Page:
Corporate greed, global warming, left-wing terrorists and polar bears are but a few of the ingredients in the zany production. Although I’m not sure what any of it means, “Arctique” is quite possibly the best horror-comedy-thriller-soap-opera-musical of the year.


In contrast to the wide-screen opulence of “Arctique,” a number of chamber productions were performed in the Schaubühne’s 99-seat Studio. They were among the festival’s best. In “A Generous Lover,” the British performer La JohnJoseph, who identifies as genderqueer, recites a monologue about mental illness set in a psychiatric ward populated by lost souls with names like Orpheus, Judy Garland, Gerry Adams and the Lobster King. The delivery is both campy — La JohnJoseph’s voice often sounds like Marlene Dietrich doing a Norma Desmond impersonation — and moving, as this story of love and insanity mixes humor with pathos.

A far more ambitious Studio production was “Post Humains,” by the French-Canadian director Dominique Leclerc, a fascinating two-hour show about the merging of man and machine. Ms. Leclerc and three other actors offer an absorbing and occasionally interactive lesson about the brave new world of cyborg technology and philosophy. Full of humor, finely honed observations and versatile performances, it is a deeply human exploration of a technologically complex theme. The result is a long yet consistently gripping evening that is as entertaining as it is provocative and as artistically intelligent as it is didactic.

With all the sensational themes being explored, I was startled that the most remarkable show I attended dealt with the less exciting topic of social housing in Britain. Yet “Trap Street,” by the London-based theater collective Kandinsky, was not only the highlight of the festival but one of the most ingenious pieces of new theater I have seen recently. The concise, 80-minute play chronicles the life and death of a tower block in London’s East End (with the deceptively posh name Austen Estates) through the story of a family who move there in the 1960s, purchase their apartment in the 1980s and are forced out to make way for a luxury development in the present day.

The three-person cast deftly shifts between time periods in a mesmerizing single act that combines minimal stagecraft, improvised music and finely chiseled performances to create an anguished cry of moral outrage about neoliberal economic policies, gentrification and the erosion of the social security system.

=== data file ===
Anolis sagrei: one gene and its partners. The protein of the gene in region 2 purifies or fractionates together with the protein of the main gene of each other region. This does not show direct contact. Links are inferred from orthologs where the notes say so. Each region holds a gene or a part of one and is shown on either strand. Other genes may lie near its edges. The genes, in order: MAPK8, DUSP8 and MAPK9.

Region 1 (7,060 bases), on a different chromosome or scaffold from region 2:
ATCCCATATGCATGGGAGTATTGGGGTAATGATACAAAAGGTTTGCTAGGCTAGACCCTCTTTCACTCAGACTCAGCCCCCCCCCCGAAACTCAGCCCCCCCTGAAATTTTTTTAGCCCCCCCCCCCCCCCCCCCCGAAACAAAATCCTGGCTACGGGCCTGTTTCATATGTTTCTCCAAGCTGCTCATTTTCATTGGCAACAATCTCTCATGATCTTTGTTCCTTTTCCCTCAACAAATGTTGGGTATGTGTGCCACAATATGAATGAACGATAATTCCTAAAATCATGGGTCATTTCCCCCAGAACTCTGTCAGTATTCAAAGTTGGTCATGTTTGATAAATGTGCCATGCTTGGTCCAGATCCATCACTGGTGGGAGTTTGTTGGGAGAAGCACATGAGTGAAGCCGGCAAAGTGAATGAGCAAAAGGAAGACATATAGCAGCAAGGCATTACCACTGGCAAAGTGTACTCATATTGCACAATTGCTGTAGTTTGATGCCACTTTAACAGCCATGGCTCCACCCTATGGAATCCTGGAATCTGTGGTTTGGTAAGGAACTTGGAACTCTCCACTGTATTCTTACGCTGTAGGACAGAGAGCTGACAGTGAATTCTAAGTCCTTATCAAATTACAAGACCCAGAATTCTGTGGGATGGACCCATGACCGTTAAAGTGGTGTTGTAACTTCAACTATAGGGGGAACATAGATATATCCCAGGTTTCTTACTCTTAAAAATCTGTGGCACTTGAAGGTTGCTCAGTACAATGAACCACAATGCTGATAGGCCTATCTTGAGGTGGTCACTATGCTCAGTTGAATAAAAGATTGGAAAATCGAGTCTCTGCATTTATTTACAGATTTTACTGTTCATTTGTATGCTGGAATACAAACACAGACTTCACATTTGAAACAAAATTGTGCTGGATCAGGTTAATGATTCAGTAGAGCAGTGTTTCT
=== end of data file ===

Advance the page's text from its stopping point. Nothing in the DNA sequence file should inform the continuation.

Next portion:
“As a company, we tour a lot, and that is an opportunity for us to see plays from all over the world,” Thomas Ostermeier, the Schaubühne’s artistic director, explained in an interview, adding that he was delighted to host the New York-based theater collective the Wooster Group in the festival’s closing days. At the Schaubühne, they are presenting “The Town Hall Affair,” a re-enactment of a notorious 1971 debate on women’s liberation moderated by Norman Mailer and featuring the likes of Diana Trilling, Germaine Greer and Jill Johnston. The explosive event was captured by D. A. Pennebaker and Chris Hegedus in the legendary documentary “Town Bloody Hall.”

“We think of ourselves as people living in a globalized world and are happy to have international contacts to welcome the people who come here. Perhaps the proof is when you look at the audience,” Mr. Ostermeier said. He gestured to the young, multilingual crowd milling around in the Schaubühne’s cafe and congregating outside in the sun with their cigarettes and beers. “I don’t know if they live here or whether they come specially for the festival,” he said. “But it’s a kind of utopia of the society we wish to have in Berlin.”

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The 19th Festival International New Drama (FIND) continues at Berlin Schaubühne through April 14.